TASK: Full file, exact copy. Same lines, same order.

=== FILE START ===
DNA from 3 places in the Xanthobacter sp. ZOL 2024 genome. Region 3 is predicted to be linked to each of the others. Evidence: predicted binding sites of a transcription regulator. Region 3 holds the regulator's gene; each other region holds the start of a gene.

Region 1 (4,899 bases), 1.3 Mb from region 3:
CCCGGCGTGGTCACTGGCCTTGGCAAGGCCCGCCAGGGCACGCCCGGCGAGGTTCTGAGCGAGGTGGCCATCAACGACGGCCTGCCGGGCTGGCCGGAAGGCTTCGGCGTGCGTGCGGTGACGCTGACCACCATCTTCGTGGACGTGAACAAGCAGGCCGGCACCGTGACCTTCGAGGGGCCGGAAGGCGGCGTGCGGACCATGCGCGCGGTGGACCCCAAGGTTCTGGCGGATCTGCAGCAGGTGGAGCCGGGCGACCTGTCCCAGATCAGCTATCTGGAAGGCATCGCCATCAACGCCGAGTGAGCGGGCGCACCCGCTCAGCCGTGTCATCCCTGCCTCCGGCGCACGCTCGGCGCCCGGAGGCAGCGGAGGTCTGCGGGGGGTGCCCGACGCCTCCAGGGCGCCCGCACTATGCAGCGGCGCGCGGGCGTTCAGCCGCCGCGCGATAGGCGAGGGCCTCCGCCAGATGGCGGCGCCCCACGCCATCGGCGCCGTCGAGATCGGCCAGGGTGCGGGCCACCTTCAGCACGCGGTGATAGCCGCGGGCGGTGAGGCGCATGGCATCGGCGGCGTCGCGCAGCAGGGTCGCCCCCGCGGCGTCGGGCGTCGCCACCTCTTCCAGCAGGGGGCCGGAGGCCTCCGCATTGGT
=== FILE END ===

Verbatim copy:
DNA from 3 places in the Xanthobacter sp. ZOL 2024 genome. Region 3 is predicted to be linked to each of the others. Evidence: predicted binding sites of a transcription regulator. Region 3 holds the regulator's gene; each other region holds the start of a gene.

Region 1 (4,899 bases), 1.3 Mb from region 3:
CCCGGCGTGGTCACTGGCCTTGGCAAGGCCCGCCAGGGCACGCCCGGCGAGGTTCTGAGCGAGGTGGCCATCAACGACGGCCTGCCGGGCTGGCCGGAAGGCTTCGGCGTGCGTGCGGTGACGCTGACCACCATCTTCGTGGACGTGAACAAGCAGGCCGGCACCGTGACCTTCGAGGGGCCGGAAGGCGGCGTGCGGACCATGCGCGCGGTGGACCCCAAGGTTCTGGCGGATCTGCAGCAGGTGGAGCCGGGCGACCTGTCCCAGATCAGCTATCTGGAAGGCATCGCCATCAACGCCGAGTGAGCGGGCGCACCCGCTCAGCCGTGTCATCCCTGCCTCCGGCGCACGCTCGGCGCCCGGAGGCAGCGGAGGTCTGCGGGGGGTGCCCGACGCCTCCAGGGCGCCCGCACTATGCAGCGGCGCGCGGGCGTTCAGCCGCCGCGCGATAGGCGAGGGCCTCCGCCAGATGGCGGCGCCCCACGCCATCGGCGCCGTCGAGATCGGCCAGGGTGCGGGCCACCTTCAGCACGCGGTGATAGCCGCGGGCGGTGAGGCGCATGGCATCGGCGGCGTCGCGCAGCAGGGTCGCCCCCGCGGCGTCGGGCGTCGCCACCTCTTCCAGCAGGGGGCCGGAGGCCTCCGCATTGGT